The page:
WASHINGTON – A bluebird in the garden, a spirit in a house, a kind man on the side of the road. Americans are big believers in angels, although not necessarily the ones with halos and wings.
An overwhelming majority, almost regardless of backgrounds and religious convictions, think angels are real, according to an AP-AOL News poll exploring attitudes about Santa Claus, angels and more.
Belief in angels, however people define them, is highest – almost universal – among white evangelical Christians, 97 percent of whom trust in their existence, the poll indicates. But even among people with no religious affiliation, well more than half said angels are for real.
Among the findings about angels and Santa:
-Protestants, women, Southerners, Midwesterners, and Republicans were the most likely to believe in angels, although strong majorities in other groups also shared that faith. Belief in angels declined slightly with advanced education, from 87 percent of those with high school education or less to 73 percent of those with college degrees. Overall, 81 percent believed in angels.
-86 percent believed in Santa as a child. And despite the multiethnic nature of the country, more than 60 percent of those with children at home consider Santa important in their holiday celebrations now.
-Nearly half, 47 percent, said Santa detracts from the religious significance of Christmas; over one-third, 36 percent, said he enhances the religious nature of the holiday.
-91 percent of whites believed in Santa as a child; 72 percent of minorities did. One-quarter of those now living in households with incomes under $25,000 did not believe in Santa.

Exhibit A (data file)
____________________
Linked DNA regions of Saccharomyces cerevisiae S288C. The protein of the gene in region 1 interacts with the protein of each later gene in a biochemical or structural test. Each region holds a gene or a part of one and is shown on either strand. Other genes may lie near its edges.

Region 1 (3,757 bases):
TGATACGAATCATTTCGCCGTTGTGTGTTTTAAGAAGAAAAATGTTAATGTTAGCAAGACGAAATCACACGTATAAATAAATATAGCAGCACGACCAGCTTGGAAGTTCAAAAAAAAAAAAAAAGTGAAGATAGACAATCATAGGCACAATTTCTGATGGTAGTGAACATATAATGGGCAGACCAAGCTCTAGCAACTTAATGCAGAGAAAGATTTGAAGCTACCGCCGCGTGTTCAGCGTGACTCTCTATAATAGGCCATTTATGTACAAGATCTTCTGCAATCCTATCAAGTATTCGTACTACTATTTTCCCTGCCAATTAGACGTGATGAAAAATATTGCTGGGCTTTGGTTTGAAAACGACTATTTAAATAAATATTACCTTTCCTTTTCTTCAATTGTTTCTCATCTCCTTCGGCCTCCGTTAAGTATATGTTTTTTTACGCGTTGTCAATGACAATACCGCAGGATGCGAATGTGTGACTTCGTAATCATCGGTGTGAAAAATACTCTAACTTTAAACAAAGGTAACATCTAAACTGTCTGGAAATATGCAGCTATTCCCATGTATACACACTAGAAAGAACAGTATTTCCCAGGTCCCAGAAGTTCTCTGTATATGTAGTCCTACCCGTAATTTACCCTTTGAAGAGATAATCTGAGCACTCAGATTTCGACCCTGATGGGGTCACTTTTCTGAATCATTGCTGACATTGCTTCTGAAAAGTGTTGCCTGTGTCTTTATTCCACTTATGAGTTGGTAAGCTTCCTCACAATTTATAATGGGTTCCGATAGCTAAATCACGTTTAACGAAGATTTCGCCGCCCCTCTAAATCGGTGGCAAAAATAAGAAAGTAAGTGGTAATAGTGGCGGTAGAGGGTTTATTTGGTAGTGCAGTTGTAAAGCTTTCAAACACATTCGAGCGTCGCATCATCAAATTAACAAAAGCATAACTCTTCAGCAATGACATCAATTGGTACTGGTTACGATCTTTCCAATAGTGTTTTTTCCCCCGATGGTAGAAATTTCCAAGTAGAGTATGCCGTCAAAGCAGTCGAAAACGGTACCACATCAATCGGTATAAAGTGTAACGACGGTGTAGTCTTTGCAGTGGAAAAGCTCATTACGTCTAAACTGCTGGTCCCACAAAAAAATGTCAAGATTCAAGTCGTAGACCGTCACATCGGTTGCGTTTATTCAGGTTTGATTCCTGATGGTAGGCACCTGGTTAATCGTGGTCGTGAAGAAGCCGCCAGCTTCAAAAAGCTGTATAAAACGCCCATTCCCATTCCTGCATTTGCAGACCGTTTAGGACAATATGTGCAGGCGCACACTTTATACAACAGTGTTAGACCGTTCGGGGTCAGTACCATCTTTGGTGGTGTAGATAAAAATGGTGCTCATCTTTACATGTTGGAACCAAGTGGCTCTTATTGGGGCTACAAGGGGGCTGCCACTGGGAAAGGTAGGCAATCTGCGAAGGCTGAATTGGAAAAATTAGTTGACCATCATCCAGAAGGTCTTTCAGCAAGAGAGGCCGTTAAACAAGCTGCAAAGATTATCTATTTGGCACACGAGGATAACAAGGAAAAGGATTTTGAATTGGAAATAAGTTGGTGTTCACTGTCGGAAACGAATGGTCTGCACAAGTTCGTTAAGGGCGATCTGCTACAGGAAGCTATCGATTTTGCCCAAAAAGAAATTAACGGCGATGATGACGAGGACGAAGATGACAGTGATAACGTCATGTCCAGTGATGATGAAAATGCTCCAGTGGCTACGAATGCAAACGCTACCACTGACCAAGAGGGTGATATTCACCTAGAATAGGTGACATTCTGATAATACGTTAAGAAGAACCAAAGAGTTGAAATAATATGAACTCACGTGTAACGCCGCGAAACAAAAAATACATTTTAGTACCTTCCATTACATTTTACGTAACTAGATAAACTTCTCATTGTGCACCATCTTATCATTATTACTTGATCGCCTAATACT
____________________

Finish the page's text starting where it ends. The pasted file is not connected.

The poll of 1,000 adults was conducted by telephone Dec. 12 to 14 by Ipsos, an international public opinion research company. The margin of sampling error for all adults was plus or minus 3 percentage points.
If it’s one thing to believe in angels, it’s something else to explain exactly what an angel is. “A presence that you feel around you, is my opinion,” said Elizabeth Daves, 63, of Flemington, N.J. “I accept them – to come whenever they want to.” And she said they came, and have comforted since her mother-in-law died in their house.
Edward Pelz, 80, of Grabill, Ind., said he believes that angels are guiding him, even though it’s impossible to explain to anyone else.
“Have I ever seen one? Nope. We depict an angel as a person that’s white, has a robe on, has wings on the back. I’m not sure that’s the way they look. So for me, I think sometimes there are angels that aren’t that way.”
Pelz recounted a story about a man who showed up to change his tire when he had a flat in Ohio five years ago. “I look at life – I say, well maybe I had an angel with me here today. It could have been just another man doing a good deed.”
Although Santa took knocks in the poll for diminishing the religious nature of the holiday, some grown-ups who considered him a benefit to the season cited the spirit of selfless giving that he represents.
“Now, if you are using Santa Claus to push a $100 robotic dinosaur, then that’s a problem,” said Ron Montgomery of Louisville, Ky. But the 64-year-old grandfather counts himself as a Santa believer to this day.
“It’s the whole atmosphere,” he said. “Santa Claus is the spirit. The trees, the church, the whole
works. You actually see more of your neighbors.”
“It’s a feeling. It’s not like a ghost. It’s an attitude.”
Pelz felt another spirit when he walked into his backyard on a winter’s day – that of the wife he lost over two years ago. He called her Mom.
“She loved bluebirds,” he said. “In the wintertime, we don’t have bluebirds. I was out in the back, thinking, ‘Mom I’d like to see you,’ and this little bluebird comes by.”
“I don’t know, maybe that’s an angel. It was just something I wanted to see. Maybe I imagined it. Next thing you know, it flew off. What is an angel? Is an angel something that has a heartbeat like us? Or is it… ?” The thought trailed off.